How to Reshaft a Golf Driver

By Patrick Cameron
Replacing your old shaft can be a relatively painless process for you or your local repair shop.
Replacing your old shaft can be a relatively painless process for you or your local repair shop.

If your favorite old driver seems to have run out of quality hits, you might want to refresh it by adding a new shaft to the club. A new shaft can put the wallop back in your trusty driver and have it hitting like a brand-new club. One of the nice things about replacing a driver shaft is that there is generally no tip trimming involved.

Prepare the tip of the new driver shaft by scraping the paint and polyurethane off with a sharp knife. Make sure you don't cut in to the shaft or create a flat spot by scraping too much.

Mix your shaft epoxy on a piece of cardboard with a craft stick. Professional shaft epoxy comes in two parts; mix them together according to the instructions on the epoxy bottles.

Place the ferrule onto the shaft. To do this, place a small amount of epoxy on the inside of the ferrule and slide the ferrule onto the shaft, narrow end first. Place your clubhead on top of the ferrule and place the grip end of the club on the floor. Butt down the grip while pushing down on the clubhead to secure the ferrule at the correct depth on the hosel.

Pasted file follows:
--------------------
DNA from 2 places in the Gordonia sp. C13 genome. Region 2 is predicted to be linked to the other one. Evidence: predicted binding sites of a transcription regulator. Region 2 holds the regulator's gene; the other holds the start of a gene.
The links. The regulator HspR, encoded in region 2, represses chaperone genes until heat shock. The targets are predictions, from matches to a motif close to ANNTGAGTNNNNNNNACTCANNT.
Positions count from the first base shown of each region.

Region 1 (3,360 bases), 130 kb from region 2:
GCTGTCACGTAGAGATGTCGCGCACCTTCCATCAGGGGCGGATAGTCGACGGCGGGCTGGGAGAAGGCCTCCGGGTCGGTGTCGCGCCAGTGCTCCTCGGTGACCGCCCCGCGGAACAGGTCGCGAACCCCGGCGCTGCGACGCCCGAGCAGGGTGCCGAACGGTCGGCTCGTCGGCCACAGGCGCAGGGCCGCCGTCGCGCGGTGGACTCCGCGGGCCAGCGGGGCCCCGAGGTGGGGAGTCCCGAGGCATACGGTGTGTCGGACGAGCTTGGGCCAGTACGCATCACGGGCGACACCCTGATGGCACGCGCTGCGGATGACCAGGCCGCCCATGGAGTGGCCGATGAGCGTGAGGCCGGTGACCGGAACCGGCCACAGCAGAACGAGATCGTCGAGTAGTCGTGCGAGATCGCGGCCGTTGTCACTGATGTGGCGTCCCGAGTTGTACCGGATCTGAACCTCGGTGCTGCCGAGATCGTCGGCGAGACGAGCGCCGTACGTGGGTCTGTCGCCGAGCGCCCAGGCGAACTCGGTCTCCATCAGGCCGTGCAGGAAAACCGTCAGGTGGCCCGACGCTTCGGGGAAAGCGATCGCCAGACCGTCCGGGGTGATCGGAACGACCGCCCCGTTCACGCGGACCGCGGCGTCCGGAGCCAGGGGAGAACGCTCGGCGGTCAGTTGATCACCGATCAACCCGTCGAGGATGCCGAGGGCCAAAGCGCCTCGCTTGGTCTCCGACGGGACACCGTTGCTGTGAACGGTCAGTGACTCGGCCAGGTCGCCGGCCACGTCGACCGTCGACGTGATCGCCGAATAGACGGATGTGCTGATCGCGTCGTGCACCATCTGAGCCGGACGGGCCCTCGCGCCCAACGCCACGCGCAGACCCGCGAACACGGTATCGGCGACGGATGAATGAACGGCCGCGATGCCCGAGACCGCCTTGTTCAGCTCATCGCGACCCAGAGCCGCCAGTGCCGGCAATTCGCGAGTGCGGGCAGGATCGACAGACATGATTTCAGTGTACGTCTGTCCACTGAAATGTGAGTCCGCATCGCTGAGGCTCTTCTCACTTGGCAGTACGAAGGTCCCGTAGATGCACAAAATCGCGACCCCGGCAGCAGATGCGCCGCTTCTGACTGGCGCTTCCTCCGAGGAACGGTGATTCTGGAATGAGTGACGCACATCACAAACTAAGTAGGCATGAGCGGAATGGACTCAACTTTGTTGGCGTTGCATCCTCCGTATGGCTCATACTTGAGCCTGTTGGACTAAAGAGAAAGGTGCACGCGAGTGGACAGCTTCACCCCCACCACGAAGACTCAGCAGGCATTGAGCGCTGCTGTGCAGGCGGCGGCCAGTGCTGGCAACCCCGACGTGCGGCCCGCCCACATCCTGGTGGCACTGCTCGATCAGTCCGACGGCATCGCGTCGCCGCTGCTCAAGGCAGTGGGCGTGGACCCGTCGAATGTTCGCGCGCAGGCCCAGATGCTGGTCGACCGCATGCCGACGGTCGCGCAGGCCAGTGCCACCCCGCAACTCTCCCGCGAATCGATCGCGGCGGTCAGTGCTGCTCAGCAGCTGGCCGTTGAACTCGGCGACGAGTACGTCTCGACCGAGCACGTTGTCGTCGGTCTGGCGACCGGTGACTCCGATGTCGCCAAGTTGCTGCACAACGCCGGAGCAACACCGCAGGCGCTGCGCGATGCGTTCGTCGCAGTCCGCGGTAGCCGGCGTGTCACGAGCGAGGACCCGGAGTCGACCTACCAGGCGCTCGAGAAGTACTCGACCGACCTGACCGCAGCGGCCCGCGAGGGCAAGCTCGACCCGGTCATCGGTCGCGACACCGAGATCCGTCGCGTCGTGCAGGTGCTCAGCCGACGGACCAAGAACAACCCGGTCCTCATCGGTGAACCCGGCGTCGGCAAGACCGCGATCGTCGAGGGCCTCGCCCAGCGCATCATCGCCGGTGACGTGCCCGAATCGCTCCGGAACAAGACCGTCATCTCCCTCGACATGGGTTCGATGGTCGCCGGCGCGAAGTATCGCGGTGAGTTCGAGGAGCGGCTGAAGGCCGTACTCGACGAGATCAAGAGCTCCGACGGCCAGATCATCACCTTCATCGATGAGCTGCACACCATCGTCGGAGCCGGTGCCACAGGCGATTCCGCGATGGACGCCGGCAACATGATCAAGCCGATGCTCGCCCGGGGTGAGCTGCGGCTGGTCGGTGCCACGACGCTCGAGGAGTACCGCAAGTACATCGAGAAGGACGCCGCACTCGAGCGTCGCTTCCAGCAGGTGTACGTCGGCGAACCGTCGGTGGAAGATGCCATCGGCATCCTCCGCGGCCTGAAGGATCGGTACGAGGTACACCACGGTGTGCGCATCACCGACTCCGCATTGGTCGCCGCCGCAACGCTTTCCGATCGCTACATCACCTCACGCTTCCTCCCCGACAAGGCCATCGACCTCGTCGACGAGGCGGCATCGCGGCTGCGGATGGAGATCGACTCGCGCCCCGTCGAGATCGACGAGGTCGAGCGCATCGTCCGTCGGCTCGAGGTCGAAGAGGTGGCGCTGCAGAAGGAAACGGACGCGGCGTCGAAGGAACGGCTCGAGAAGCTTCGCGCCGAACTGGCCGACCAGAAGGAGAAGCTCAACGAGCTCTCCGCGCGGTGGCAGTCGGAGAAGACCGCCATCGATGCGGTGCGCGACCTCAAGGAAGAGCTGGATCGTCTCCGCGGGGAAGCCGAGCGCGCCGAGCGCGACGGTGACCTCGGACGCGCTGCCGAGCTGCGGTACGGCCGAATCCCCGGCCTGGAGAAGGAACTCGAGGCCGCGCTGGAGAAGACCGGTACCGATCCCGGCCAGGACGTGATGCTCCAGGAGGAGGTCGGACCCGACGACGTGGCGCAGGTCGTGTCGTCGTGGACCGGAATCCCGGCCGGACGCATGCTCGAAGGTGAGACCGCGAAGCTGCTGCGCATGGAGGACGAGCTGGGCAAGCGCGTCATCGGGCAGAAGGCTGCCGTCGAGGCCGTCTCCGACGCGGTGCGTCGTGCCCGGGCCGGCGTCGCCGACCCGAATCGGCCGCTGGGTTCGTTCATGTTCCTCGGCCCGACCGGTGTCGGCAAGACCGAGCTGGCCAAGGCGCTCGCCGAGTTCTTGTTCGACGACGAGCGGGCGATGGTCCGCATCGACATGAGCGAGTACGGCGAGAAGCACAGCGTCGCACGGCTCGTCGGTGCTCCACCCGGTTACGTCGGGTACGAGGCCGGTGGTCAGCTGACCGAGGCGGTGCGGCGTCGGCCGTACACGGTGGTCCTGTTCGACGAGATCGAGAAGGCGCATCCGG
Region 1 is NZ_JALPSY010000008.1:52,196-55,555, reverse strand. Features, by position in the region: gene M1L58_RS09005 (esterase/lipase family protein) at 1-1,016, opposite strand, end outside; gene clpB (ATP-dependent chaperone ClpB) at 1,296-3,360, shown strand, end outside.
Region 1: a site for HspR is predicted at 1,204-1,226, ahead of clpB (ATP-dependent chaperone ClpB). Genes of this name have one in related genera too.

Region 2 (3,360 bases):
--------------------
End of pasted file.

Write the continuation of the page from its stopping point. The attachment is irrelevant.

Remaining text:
Break your craft stick in half width-wise and use it to line the inside of the clubhead hosel with epoxy. The width of the stick will allow you to get deep into the hosel and spread epoxy evenly around the inside. Also put epoxy on the shaft to create a firmer bond, which is important for a driver.

Slide the head onto the shaft, making sure the hosel slides firmly into the ferrule.

Wipe the excess epoxy from the shaft and the hosel with a lint-free rag or towel.

Allow the epoxy to set for 24 hours.

About the Author

Patrick Cameron is a freelance writer with 10 years of diverse experience in consumer goods branding, promotions and retail communications. He works out of his home in Denver, Colo. He received his Bachelor of Arts in mass communication from the University of Minnesota.

Photo Credits

  • Stuart Franklin/Getty Images Sport/Getty Images
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